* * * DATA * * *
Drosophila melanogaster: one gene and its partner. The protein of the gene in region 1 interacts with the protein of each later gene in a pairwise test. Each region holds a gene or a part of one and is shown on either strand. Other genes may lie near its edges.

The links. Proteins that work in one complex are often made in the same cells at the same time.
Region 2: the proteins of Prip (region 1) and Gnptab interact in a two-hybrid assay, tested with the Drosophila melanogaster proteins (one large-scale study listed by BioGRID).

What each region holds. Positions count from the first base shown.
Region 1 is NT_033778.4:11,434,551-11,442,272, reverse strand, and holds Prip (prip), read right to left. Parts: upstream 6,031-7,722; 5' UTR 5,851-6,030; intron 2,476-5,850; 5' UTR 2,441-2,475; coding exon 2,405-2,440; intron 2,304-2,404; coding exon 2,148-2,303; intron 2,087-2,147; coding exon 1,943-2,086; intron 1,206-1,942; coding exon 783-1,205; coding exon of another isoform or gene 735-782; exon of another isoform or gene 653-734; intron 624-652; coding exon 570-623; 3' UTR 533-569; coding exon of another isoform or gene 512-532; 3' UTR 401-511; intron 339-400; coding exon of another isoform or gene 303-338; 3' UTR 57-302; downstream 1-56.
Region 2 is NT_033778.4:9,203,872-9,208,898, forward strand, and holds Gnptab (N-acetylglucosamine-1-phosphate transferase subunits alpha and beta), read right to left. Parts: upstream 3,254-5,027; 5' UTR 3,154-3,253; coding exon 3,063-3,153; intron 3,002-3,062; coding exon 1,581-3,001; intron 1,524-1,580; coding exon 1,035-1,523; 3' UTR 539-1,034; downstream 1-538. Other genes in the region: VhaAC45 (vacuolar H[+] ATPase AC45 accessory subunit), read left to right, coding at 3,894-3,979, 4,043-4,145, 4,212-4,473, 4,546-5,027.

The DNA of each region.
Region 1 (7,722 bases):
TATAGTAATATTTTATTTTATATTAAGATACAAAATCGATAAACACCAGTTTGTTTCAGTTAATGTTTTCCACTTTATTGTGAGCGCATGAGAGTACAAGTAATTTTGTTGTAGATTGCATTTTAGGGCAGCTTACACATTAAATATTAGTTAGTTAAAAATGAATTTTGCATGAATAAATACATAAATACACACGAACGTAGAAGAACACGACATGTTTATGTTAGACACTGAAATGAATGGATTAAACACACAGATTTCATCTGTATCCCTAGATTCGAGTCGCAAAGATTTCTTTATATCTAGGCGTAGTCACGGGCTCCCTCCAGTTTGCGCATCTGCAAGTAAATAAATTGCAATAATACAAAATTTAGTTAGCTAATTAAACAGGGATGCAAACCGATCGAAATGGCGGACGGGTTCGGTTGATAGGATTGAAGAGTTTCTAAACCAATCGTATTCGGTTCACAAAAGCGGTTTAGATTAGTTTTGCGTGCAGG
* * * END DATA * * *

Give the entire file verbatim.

Drosophila melanogaster: one gene and its partner. The protein of the gene in region 1 interacts with the protein of each later gene in a pairwise test. Each region holds a gene or a part of one and is shown on either strand. Other genes may lie near its edges.

The links. Proteins that work in one complex are often made in the same cells at the same time.
Region 2: the proteins of Prip (region 1) and Gnptab interact in a two-hybrid assay, tested with the Drosophila melanogaster proteins (one large-scale study listed by BioGRID).

What each region holds. Positions count from the first base shown.
Region 1 is NT_033778.4:11,434,551-11,442,272, reverse strand, and holds Prip (prip), read right to left. Parts: upstream 6,031-7,722; 5' UTR 5,851-6,030; intron 2,476-5,850; 5' UTR 2,441-2,475; coding exon 2,405-2,440; intron 2,304-2,404; coding exon 2,148-2,303; intron 2,087-2,147; coding exon 1,943-2,086; intron 1,206-1,942; coding exon 783-1,205; coding exon of another isoform or gene 735-782; exon of another isoform or gene 653-734; intron 624-652; coding exon 570-623; 3' UTR 533-569; coding exon of another isoform or gene 512-532; 3' UTR 401-511; intron 339-400; coding exon of another isoform or gene 303-338; 3' UTR 57-302; downstream 1-56.
Region 2 is NT_033778.4:9,203,872-9,208,898, forward strand, and holds Gnptab (N-acetylglucosamine-1-phosphate transferase subunits alpha and beta), read right to left. Parts: upstream 3,254-5,027; 5' UTR 3,154-3,253; coding exon 3,063-3,153; intron 3,002-3,062; coding exon 1,581-3,001; intron 1,524-1,580; coding exon 1,035-1,523; 3' UTR 539-1,034; downstream 1-538. Other genes in the region: VhaAC45 (vacuolar H[+] ATPase AC45 accessory subunit), read left to right, coding at 3,894-3,979, 4,043-4,145, 4,212-4,473, 4,546-5,027.

The DNA of each region.
Region 1 (7,722 bases):
TATAGTAATATTTTATTTTATATTAAGATACAAAATCGATAAACACCAGTTTGTTTCAGTTAATGTTTTCCACTTTATTGTGAGCGCATGAGAGTACAAGTAATTTTGTTGTAGATTGCATTTTAGGGCAGCTTACACATTAAATATTAGTTAGTTAAAAATGAATTTTGCATGAATAAATACATAAATACACACGAACGTAGAAGAACACGACATGTTTATGTTAGACACTGAAATGAATGGATTAAACACACAGATTTCATCTGTATCCCTAGATTCGAGTCGCAAAGATTTCTTTATATCTAGGCGTAGTCACGGGCTCCCTCCAGTTTGCGCATCTGCAAGTAAATAAATTGCAATAATACAAAATTTAGTTAGCTAATTAAACAGGGATGCAAACCGATCGAAATGGCGGACGGGTTCGGTTGATAGGATTGAAGAGTTTCTAAACCAATCGTATTCGGTTCACAAAAGCGGTTTAGATTAGTTTTGCGTGCAGG